From Peace Corps Wiki
Somalia was the toughest country assignment in Africa, if not the world. Most volunteers were teachers, but there were school builders and health volunteers. In 1968 there were around 100 volunteers in country. While there were in country success and lasting friendships made, around half the Volunteers did not finish their two years of service. Isolation, both culturally and physical distance, separated most volunteers. Despite training, many were unprepared to deal with Somalia's level of in-country stresses.
On the lighter side, Volunteers developed the sport of "Tortahzing", an almost mythical beach sport. Required a rope, a land rover, a (empty) Tortoise shell and one of Somali's lovely long beaches. The idea was to skim over the wet sand, avoiding the surf while holding on for dear life. Another activity was Duning. Only done on a full moon. A gaggle of PCVs (usually well fortified with liquid) would arrive at the large sand dunes. There a series of mini games would commence. Hide and Seek, watch the bats, and how far can you roll were typical amusements.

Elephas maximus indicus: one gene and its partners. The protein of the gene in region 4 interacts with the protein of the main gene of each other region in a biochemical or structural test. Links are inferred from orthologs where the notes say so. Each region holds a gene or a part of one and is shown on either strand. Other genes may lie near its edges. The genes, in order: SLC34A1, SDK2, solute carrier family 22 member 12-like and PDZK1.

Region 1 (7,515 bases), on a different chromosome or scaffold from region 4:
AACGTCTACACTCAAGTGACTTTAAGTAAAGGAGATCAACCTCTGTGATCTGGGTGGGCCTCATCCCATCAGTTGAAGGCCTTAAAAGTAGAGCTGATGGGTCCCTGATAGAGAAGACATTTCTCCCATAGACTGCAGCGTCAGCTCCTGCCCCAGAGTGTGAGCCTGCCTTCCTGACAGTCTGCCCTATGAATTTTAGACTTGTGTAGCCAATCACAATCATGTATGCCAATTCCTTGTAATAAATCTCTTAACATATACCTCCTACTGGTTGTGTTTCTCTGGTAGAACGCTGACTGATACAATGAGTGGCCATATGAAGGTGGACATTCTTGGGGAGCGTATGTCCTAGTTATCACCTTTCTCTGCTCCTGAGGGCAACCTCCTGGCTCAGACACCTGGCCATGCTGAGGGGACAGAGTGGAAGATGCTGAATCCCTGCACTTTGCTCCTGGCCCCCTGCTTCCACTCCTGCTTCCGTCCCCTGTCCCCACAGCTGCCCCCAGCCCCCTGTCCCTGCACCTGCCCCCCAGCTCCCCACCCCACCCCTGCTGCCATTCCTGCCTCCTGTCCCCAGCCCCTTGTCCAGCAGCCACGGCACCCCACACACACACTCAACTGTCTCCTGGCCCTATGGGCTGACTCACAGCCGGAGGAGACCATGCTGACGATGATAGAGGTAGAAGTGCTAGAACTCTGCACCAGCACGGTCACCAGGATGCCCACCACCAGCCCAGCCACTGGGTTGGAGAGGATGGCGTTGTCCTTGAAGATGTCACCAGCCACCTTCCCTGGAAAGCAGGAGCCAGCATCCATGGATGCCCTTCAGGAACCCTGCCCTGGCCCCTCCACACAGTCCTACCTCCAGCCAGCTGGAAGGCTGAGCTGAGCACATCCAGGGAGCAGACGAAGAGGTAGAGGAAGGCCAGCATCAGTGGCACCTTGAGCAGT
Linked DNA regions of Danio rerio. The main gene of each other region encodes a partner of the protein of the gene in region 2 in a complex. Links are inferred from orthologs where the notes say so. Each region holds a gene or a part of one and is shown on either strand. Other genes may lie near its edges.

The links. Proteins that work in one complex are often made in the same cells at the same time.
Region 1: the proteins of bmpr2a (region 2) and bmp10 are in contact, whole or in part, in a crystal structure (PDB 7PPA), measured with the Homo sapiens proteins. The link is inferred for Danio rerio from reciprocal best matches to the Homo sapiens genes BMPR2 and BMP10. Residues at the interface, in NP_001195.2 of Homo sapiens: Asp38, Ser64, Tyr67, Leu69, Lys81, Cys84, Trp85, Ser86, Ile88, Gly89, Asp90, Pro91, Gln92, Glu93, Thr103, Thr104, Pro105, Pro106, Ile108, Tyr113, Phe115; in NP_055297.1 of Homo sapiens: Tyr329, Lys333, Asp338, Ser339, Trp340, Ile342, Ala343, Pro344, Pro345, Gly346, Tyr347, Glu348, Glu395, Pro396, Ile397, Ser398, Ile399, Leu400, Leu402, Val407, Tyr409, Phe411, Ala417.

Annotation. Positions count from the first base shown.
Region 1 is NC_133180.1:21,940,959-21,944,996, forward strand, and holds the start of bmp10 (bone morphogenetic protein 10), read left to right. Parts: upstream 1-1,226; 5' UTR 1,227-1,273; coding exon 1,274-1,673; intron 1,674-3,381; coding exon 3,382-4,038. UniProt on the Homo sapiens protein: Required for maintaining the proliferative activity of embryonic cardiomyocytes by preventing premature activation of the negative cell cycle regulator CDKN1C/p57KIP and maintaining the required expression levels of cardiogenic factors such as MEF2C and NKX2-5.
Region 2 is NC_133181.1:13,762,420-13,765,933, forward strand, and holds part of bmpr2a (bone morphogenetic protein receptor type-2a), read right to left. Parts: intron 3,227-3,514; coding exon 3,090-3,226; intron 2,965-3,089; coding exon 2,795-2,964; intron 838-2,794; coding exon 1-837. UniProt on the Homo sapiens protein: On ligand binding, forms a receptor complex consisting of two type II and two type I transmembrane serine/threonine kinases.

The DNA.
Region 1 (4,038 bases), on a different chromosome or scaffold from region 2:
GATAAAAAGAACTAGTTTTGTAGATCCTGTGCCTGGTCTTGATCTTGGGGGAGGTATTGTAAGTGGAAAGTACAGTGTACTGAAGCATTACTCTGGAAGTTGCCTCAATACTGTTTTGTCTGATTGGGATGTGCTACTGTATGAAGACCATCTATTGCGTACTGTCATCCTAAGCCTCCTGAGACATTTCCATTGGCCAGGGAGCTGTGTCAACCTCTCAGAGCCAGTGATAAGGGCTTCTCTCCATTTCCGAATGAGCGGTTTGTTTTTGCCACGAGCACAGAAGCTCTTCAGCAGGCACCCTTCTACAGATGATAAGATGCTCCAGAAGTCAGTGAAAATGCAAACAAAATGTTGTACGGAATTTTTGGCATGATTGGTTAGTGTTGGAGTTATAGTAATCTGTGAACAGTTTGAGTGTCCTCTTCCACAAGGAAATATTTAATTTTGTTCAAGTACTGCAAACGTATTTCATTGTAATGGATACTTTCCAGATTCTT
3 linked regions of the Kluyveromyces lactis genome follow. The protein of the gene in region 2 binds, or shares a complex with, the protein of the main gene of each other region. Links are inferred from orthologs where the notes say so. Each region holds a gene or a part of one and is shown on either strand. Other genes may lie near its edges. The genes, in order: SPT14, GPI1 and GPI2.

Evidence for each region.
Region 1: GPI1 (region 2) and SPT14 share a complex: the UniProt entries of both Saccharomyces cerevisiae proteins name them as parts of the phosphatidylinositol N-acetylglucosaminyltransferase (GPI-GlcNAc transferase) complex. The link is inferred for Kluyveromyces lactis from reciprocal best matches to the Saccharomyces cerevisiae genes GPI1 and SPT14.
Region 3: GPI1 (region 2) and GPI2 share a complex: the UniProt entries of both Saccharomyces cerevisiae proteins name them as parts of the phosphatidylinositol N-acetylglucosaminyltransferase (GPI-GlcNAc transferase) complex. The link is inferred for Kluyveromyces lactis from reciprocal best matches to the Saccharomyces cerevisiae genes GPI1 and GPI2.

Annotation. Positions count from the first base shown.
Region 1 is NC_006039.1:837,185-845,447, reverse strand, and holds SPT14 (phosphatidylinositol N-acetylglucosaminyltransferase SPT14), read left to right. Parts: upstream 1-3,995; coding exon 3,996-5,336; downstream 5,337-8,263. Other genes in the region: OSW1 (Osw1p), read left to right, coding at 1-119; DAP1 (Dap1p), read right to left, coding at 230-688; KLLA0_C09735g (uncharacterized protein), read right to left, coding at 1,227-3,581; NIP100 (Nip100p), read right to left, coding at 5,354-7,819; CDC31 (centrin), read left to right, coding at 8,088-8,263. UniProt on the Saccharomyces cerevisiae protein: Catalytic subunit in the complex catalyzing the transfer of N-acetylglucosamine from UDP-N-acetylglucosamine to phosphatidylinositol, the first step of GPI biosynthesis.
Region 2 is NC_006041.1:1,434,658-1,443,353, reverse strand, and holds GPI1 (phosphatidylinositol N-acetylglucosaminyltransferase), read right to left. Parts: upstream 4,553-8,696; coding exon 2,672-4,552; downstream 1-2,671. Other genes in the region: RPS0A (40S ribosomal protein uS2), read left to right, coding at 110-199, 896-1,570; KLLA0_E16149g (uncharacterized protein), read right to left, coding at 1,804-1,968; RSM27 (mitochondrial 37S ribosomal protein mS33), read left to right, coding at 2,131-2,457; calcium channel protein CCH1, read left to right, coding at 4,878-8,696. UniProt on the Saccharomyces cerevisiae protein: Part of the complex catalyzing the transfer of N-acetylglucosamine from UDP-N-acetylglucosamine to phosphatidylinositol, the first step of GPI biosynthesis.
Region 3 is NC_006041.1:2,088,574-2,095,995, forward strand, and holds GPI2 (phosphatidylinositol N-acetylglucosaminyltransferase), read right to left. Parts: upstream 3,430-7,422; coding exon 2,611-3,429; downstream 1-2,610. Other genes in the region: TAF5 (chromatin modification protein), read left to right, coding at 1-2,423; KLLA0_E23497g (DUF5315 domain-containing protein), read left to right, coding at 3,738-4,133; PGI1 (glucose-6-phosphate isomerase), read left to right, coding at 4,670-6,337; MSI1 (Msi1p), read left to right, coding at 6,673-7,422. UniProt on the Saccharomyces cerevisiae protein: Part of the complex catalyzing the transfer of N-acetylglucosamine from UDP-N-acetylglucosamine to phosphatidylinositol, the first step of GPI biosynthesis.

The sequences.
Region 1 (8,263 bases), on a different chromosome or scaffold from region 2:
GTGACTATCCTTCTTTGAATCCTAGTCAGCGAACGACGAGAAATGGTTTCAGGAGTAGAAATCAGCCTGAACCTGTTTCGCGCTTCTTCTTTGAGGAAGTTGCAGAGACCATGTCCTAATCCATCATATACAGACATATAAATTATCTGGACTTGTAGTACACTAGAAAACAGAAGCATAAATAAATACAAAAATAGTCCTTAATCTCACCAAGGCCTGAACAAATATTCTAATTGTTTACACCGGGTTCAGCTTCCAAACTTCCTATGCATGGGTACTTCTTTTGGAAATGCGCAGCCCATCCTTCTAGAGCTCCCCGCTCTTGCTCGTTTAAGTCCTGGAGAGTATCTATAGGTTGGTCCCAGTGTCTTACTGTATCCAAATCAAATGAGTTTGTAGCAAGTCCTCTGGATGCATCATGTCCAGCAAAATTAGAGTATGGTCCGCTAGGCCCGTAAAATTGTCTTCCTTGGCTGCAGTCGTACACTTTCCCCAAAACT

The most unusual assignment was probably being a roadie for a traveling Peace Corp Band, called "The Many Mushrooms". The band featured a young Somali drummer and a volunteer who sang popular Somali love ballads, who got standing ovations from Borama to Galcaio. For a while they rehearsed and traveled with the Radio Hargesia Players, a National band. The Many Mushrooms also played rock and roll tunes, some of their own composition, at their concerts. These took place in towns including Borama, Hargesia, Berbra, Burao, Galcaio, and a few other towns before the band settled into the Mogadishu night club circuit.
The land has a beauty, similar to the Southwest portions of the United States.
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